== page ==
Considering the direction the American medical system is supposed to be heading — less expensive, more efficient delivery of healthcare – we should not be penalized for taking the lead in implementing these changes. Yet this is what has been happening to date; we have had to jump through a lot of hoops in order to get our center operational and recognized by third-party payors. We are making definite progress, but there are still challenges.
Q: What has been the most difficult challenge facing the office-based procedures model?
CL: Our biggest challenge is to be relevant to the third party payors. In a perfect world, consumers want the best service and the best quality for the lowest price. In my experience, one can never have all three; something has to be sacrificed. But by changing the paradigm – by performing intraocular procedures in a different setting with the same stringent safeguards one would find in an ASC we are now actually able to accomplish all three. We believe that we are providing quality services that are every bit as good as and perhaps better than one would receive at an existing ASC.
We have to be fairly reimbursed for the services we provide because there are fixed and variable costs incurred in running the surgical side of the center. We have staffing, rent, loans, and material costs just like other surgery centers and we need to cover them in order to stay in business. If our center is unable to get reimbursed for the service provided, we will be forced to bring those covered lives to the local ASCs and insurance companies will end up paying that facility more for the same procedures.
We knew going into this project that it would probably take time for the third party payors to understand what we were offering to their enrollees and reimburse us for the care we were delivering but we are seeing a movement in that direction. The cost saving we are currently generating are just at the tip of the iceberg. As our volume grows there should be significant savings.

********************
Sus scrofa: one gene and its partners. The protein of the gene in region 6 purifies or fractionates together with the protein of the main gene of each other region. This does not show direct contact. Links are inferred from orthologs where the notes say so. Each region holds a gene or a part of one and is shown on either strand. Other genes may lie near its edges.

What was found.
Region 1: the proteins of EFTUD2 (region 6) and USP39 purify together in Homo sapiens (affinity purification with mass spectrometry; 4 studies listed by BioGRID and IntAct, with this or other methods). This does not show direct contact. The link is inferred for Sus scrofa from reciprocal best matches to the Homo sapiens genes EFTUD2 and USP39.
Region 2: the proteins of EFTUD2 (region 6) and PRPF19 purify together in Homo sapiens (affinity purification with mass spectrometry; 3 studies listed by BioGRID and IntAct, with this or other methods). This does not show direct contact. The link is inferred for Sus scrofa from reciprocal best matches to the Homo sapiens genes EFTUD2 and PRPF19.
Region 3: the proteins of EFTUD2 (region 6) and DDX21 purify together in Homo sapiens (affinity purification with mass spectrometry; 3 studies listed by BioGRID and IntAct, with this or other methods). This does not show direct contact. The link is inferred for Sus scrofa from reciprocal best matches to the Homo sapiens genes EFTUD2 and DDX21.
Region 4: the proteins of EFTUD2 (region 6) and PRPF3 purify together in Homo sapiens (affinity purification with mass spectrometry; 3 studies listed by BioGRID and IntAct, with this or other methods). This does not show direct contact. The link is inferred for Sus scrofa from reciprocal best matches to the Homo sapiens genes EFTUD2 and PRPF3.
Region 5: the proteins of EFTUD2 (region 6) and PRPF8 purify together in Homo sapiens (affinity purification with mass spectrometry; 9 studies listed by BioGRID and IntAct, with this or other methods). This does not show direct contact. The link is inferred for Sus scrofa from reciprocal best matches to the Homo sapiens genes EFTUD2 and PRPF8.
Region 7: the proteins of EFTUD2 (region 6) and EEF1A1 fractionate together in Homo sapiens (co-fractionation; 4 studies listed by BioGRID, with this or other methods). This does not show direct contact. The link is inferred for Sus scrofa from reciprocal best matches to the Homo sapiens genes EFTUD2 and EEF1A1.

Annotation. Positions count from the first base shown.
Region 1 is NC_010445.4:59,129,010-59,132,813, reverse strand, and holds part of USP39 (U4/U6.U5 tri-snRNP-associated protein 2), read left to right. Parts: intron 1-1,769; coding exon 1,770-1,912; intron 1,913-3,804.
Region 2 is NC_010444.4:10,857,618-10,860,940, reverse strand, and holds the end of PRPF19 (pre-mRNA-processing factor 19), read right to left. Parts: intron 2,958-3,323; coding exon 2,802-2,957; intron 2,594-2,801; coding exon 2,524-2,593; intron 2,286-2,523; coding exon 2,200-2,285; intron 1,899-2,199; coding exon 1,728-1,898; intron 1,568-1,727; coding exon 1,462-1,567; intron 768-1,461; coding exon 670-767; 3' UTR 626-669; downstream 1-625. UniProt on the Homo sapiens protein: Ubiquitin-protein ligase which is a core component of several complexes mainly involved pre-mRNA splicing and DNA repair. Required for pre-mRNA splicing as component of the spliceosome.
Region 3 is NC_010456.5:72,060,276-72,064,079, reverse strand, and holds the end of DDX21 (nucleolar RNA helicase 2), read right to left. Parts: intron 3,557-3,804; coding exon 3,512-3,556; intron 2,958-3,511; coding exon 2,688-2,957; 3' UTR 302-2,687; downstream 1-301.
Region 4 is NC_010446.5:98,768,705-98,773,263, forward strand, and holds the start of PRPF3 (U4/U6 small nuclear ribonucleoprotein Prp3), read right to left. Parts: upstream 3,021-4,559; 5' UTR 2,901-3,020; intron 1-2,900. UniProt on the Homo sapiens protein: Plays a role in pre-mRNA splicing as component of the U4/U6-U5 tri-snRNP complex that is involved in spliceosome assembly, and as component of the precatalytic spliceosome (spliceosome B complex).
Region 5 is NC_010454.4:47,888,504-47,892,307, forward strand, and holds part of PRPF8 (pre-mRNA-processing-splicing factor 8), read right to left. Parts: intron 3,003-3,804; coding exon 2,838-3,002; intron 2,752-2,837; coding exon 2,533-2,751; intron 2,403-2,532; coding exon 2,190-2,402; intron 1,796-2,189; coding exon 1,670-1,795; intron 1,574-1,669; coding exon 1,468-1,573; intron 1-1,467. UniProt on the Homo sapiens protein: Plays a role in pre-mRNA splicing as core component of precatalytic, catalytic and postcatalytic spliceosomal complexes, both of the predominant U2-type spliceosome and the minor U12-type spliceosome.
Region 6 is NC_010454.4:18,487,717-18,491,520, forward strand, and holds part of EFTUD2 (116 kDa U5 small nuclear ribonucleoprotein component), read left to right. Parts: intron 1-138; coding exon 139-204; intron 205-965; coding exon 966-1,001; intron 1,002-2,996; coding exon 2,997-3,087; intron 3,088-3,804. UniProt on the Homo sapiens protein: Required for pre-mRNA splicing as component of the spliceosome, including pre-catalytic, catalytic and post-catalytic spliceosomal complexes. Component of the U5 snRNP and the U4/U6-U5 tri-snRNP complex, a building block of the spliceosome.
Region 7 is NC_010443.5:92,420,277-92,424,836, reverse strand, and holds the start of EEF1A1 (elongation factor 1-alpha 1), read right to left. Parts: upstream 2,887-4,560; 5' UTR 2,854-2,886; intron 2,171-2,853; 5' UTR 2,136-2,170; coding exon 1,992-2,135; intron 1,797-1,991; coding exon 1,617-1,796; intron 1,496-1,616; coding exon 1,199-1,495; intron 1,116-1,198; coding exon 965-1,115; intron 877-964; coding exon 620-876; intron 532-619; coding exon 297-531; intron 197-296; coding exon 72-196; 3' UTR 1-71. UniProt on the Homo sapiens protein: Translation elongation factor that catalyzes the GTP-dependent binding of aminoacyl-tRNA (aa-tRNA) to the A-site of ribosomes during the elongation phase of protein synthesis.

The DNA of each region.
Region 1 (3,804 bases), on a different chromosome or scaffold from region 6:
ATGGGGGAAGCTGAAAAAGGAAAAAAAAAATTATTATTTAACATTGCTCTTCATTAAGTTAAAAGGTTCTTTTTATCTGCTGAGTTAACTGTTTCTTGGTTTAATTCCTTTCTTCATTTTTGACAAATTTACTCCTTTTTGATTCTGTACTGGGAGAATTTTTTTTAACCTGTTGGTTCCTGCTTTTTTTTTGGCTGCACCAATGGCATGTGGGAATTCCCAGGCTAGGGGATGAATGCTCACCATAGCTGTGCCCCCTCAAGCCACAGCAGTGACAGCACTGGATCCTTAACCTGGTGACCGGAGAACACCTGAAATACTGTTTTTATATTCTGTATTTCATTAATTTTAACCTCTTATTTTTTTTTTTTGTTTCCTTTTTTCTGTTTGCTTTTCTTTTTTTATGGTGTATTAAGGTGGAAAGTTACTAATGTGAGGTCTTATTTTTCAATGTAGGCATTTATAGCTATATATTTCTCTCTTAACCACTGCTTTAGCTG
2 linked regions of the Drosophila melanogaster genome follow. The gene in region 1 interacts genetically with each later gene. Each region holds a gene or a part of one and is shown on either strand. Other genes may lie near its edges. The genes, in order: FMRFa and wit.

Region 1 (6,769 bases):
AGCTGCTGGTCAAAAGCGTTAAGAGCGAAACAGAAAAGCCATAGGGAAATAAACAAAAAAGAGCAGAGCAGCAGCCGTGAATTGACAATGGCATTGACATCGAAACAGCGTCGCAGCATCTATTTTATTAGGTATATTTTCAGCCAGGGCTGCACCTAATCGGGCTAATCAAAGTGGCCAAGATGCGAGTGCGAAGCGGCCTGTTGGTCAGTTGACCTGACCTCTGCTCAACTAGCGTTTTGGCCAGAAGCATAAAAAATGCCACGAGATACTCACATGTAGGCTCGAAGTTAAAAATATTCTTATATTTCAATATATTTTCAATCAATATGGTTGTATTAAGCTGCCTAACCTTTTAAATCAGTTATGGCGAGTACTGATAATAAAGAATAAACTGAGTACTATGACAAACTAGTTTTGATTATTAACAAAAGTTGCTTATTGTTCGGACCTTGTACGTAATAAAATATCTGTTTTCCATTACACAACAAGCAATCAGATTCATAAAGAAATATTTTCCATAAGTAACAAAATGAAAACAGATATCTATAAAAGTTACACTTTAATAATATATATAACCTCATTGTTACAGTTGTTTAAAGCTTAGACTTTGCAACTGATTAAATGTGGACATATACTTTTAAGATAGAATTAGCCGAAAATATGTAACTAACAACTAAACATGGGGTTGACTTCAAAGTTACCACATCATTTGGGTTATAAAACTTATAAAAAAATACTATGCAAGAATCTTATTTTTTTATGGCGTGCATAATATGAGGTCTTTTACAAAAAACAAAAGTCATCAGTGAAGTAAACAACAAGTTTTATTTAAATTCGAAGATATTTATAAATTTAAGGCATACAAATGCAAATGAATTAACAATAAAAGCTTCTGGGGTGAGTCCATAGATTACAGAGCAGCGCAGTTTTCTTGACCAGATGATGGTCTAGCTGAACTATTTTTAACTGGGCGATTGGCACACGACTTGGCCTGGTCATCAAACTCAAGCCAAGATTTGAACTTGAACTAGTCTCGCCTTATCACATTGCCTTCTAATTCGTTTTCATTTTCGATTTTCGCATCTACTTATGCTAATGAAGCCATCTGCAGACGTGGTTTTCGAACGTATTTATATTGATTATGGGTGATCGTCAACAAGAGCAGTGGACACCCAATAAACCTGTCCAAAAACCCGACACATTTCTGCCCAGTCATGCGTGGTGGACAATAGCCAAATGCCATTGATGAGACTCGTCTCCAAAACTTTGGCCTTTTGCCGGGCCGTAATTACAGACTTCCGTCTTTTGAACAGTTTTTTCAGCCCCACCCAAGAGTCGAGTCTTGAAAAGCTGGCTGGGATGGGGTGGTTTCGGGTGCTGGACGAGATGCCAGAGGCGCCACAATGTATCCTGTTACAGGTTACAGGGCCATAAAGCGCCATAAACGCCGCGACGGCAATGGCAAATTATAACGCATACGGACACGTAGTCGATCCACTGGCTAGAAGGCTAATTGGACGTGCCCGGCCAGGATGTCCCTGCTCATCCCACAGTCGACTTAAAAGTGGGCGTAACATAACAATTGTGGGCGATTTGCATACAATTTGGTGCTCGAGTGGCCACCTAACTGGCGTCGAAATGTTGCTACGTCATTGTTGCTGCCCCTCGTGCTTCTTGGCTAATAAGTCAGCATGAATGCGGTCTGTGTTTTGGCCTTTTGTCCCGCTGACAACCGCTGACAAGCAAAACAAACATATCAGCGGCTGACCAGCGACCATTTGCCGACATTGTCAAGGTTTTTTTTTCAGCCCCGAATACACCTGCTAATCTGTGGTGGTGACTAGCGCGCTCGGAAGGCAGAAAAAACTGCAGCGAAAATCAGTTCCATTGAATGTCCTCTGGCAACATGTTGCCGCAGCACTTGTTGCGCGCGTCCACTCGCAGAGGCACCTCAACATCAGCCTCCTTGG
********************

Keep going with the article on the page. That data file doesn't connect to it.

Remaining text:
AS: People understand that the concepts of better patient care and cost effectiveness are not mutually exclusive – up to a point. An office-based surgery center can provide the highest quality of patient care at a reduced cost due to decreased administration size and tighter overhead control. As a new center, our volumes are growing, but not to a degree that would save insurance companies more than a few thousand dollars per year. But that should make us attractive as a test center. As our practice picks up steam and more insurance companies come onboard, it will likely appeal to other surgeons to follow suit and take a greater degree of control of the healthcare environment.
In our situation, insurance companies might only save a couple hundred dollars per case for an office-based cataract procedure, but with over 3 million cataract surgeries performed in the United States annually, it will save the healthcare industry and patients millions of dollars per year by shifting these cases to the surgeon's office.
Q: Where do you see the practice heading in the future?
CL: We want to be the poster children for office-based surgery centers. Other people are interested in seeing what we've done and whether it will be a good way to go
AS: The future is bright. I think more surgeons who are starting out will find office-based centers more appealing than those that are corporately owned. The surgeon's office has to pay for all the equipment, staffing and startup costs, but there is the advantage of not having to compete with physicians from other specialties on equipment purchases and to have a better handle on the patient experience. To make money in the healthcare field is to have each surgeon take more control over some of the dollars in healthcare.